The mood in Blacksburg is significantly more optimistic than it was at this time one year ago. In case you don’t remember, Virginia Tech’s legendary head coach Frank Beamer retired after 29 seasons, and the Hokies lured Justin Fuente, with only 4 years of head coaching experience, away from Memphis. To add to the uncertainty, Fuente brought in a junior college transfer, Jerod Evans, to play quarterback instead of selecting from the slew of QBs already in house.
However, after a double digit win season for the first time since 2011, an appearance in the ACC Championship Game and finishing ranked in the final AP Poll (#16), it appears the Hokies have found themselves a head football coach for the foreseeable future. However, with new seasons come new challenges, and the 2017 season will provide a few significant ones for the Hokies.
The most pressing issue for Fuente and his staff will be replacing QB Jerod Evans who departed for the NFL Draft (went undrafted) despite having one more year of eligibility left. With Evans gone the Hokies lose both their top passer (3546 yards, 29 TDs) and top rusher (846 yards, 12 TDs). When practice began earlier this month it appeared to be a three man race between junior college transfer AJ Bush, redshirt freshman Joshua Jackson and true freshman Hendon Hooker.
While none of the three have ever taken a snap in an FBS game, Bush brings the most experience at the college level having spent two years at Nebraska before transferring to Iowa Western Community College for one year. Jackson, however, has the most experience in Fuente’s system, already having been in Blacksburg and in the program for a full year. Hooker arrived early and enrolled in classes at Tech in the spring, so he isn’t exactly playing catch up the way most true freshmen would be. Ultimately Jackson proved to be the most consistent and as a result won the job by the second week of practice, earning him the opportunity to start in the opener September 3rd.
Speaking of September 3rd, Virginia Tech will continue its trend of playing a ranked power 5 foe in the non-conference portion of their schedule when they open against West Virginia at FedEx Field. One of the biggest knocks against Frank Beamer from national pundits was his inability to win major early season games against ranked foes. Close losses to Alabama and Boise State in 2009 and 2010 were followed up with mostly non-competitive showings against Alabama and Ohio State in 2013 and 2015. Yes, there was that 2014 shocker in Columbus against Ohio State but that was the exception, not the rule.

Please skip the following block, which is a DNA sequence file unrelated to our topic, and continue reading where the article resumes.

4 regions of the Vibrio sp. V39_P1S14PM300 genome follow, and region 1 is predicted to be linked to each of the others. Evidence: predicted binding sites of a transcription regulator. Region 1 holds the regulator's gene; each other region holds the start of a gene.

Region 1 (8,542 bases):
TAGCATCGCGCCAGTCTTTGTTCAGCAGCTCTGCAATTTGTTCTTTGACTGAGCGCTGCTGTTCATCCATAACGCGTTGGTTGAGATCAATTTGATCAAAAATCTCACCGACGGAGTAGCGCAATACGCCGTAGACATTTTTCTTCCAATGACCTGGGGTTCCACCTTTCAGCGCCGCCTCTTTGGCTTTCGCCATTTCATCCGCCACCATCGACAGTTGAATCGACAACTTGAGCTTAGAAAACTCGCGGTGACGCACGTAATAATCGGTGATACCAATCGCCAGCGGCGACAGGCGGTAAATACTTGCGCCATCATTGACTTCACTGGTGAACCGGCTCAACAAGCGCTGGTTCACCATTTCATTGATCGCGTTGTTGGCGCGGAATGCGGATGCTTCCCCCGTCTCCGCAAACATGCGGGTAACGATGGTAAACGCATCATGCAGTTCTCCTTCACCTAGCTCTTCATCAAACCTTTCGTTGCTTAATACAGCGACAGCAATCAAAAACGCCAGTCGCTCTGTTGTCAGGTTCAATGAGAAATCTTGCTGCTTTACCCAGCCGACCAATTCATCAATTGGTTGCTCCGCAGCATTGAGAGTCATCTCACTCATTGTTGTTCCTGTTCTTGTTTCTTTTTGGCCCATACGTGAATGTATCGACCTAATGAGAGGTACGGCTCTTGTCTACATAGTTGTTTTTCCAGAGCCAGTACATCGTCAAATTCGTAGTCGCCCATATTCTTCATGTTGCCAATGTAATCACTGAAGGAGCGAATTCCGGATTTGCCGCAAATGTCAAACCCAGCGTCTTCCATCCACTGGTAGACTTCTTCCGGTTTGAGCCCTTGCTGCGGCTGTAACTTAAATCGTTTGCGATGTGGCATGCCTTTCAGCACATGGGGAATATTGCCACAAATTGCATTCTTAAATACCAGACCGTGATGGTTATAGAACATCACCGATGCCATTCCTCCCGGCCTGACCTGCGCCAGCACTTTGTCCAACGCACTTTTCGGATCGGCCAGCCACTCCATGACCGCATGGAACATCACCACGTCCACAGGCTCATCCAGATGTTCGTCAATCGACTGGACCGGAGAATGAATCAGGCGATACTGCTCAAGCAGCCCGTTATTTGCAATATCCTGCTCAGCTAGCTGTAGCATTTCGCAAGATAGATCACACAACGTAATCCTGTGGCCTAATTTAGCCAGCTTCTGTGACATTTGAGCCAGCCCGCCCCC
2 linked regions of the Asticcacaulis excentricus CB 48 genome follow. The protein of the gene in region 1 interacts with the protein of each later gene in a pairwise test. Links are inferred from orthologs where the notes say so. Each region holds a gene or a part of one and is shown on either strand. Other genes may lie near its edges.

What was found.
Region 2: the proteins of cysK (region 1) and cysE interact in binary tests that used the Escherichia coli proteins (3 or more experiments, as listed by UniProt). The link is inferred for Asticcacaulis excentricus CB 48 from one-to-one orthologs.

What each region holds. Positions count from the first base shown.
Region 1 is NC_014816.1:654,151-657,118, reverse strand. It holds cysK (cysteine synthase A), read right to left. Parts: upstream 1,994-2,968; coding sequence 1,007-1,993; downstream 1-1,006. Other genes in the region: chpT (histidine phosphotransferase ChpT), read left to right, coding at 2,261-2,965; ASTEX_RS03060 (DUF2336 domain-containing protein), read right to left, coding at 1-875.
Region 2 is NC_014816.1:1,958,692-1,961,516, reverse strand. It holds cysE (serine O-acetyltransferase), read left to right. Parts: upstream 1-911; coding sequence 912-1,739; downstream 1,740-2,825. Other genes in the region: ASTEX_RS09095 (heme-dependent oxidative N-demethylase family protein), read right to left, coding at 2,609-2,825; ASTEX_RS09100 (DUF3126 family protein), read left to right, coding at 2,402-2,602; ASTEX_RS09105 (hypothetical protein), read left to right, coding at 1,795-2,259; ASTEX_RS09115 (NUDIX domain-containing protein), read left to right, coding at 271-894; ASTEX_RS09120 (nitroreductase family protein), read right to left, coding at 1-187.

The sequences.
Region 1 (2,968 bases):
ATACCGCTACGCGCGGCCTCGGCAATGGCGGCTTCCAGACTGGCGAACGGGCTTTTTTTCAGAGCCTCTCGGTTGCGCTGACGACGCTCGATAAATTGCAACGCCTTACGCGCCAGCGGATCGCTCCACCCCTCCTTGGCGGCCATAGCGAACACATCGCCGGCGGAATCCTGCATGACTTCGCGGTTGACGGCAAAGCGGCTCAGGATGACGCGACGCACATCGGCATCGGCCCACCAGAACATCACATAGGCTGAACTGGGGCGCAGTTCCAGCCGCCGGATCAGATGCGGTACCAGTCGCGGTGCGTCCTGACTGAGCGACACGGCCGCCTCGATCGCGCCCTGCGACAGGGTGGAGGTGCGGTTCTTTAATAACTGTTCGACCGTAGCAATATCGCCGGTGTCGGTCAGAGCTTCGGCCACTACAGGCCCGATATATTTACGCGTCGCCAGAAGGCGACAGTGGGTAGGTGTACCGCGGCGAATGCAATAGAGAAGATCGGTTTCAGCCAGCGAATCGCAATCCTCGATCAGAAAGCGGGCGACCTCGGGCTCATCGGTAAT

Last year Fuente had his first crack at a big early season non-conference opponent when the Hokies met Tennessee at Bristol Motor Speedway (largest college football crowd ever 156,000+). Despite having the edge in first downs (21-16) and total yards (400-330) Tech was -4 in turnover margin and lost by 21 points. While the season opener isn’t an actual “must win”, it sure feels like Fuente needs to win this one to establish credibility in big game scenarios.
Fuente has proven himself to be a QB whisperer given his success with Andy Dalton, Paxton Lynch and Jerod Evans so Hokie fans shouldn’t worry about not having a starter named at this point. Whoever they decide to plug in should give Tech enough of an offensive spark. The bigger issue will be how they handle primetime in week one. An early quality win would provide momentum going into a tougher than normal ACC slate while a loss could begin to raise questions about Fuente’s big game ability. September 3rd can’t get here soon enough.
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